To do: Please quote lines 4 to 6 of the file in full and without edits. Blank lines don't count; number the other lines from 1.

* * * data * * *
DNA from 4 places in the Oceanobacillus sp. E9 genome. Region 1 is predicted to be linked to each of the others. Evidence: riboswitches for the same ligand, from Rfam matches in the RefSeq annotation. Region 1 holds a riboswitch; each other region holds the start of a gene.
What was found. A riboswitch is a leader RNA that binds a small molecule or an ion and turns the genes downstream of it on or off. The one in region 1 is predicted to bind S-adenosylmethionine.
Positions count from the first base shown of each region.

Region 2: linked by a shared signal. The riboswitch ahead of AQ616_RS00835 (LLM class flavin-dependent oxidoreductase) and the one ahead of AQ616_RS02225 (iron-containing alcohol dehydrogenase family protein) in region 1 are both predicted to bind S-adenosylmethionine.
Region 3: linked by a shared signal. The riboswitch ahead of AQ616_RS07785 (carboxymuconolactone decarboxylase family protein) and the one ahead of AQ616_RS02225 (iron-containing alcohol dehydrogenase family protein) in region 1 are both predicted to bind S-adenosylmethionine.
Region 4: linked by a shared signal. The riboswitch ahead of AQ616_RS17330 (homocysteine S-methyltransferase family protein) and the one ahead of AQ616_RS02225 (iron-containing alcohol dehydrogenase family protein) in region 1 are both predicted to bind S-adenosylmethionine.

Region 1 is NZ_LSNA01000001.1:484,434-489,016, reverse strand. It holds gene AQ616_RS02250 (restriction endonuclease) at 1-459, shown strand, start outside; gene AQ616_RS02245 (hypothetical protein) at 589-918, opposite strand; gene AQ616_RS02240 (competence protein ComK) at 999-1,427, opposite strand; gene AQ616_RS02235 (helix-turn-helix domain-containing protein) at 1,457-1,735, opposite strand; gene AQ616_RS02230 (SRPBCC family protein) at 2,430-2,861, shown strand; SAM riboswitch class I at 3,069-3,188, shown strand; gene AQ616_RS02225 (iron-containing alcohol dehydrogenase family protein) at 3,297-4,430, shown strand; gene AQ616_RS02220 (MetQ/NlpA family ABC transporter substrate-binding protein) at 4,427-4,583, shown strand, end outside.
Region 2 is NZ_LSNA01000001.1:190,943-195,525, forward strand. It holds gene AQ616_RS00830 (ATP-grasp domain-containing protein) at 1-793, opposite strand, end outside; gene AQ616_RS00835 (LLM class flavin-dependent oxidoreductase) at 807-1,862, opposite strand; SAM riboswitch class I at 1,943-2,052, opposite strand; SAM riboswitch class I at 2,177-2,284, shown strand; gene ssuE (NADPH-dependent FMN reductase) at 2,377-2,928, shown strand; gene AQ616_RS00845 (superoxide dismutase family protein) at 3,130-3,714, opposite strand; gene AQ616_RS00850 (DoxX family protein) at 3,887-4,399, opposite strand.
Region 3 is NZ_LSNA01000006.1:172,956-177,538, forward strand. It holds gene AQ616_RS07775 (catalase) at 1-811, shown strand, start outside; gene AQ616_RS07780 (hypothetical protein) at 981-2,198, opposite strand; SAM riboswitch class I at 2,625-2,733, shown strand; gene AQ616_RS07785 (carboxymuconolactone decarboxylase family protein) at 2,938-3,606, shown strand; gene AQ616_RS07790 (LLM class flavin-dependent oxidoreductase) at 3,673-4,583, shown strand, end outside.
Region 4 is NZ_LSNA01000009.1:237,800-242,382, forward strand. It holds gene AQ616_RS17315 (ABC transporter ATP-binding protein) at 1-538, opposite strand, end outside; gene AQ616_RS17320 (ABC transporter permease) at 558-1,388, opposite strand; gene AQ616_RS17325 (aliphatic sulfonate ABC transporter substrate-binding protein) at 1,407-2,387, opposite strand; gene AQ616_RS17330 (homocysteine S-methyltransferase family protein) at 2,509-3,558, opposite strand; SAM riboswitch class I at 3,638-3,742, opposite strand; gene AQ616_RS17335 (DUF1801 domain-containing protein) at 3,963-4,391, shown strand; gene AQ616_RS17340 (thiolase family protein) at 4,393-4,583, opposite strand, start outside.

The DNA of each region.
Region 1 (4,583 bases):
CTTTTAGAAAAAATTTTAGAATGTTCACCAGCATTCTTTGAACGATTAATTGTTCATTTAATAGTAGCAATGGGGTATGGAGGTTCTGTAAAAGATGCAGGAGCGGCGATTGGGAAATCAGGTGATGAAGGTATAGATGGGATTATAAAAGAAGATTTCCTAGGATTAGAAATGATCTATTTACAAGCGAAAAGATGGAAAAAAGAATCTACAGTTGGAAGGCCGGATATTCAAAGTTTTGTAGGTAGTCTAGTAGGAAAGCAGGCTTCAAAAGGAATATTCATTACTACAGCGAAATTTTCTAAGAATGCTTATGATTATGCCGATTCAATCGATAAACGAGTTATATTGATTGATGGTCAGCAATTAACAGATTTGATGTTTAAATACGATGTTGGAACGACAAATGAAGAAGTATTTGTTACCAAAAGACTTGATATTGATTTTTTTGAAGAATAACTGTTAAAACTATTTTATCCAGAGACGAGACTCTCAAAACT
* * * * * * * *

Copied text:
Region 2: linked by a shared signal. The riboswitch ahead of AQ616_RS00835 (LLM class flavin-dependent oxidoreductase) and the one ahead of AQ616_RS02225 (iron-containing alcohol dehydrogenase family protein) in region 1 are both predicted to bind S-adenosylmethionine.
Region 3: linked by a shared signal. The riboswitch ahead of AQ616_RS07785 (carboxymuconolactone decarboxylase family protein) and the one ahead of AQ616_RS02225 (iron-containing alcohol dehydrogenase family protein) in region 1 are both predicted to bind S-adenosylmethionine.
Region 4: linked by a shared signal. The riboswitch ahead of AQ616_RS17330 (homocysteine S-methyltransferase family protein) and the one ahead of AQ616_RS02225 (iron-containing alcohol dehydrogenase family protein) in region 1 are both predicted to bind S-adenosylmethionine.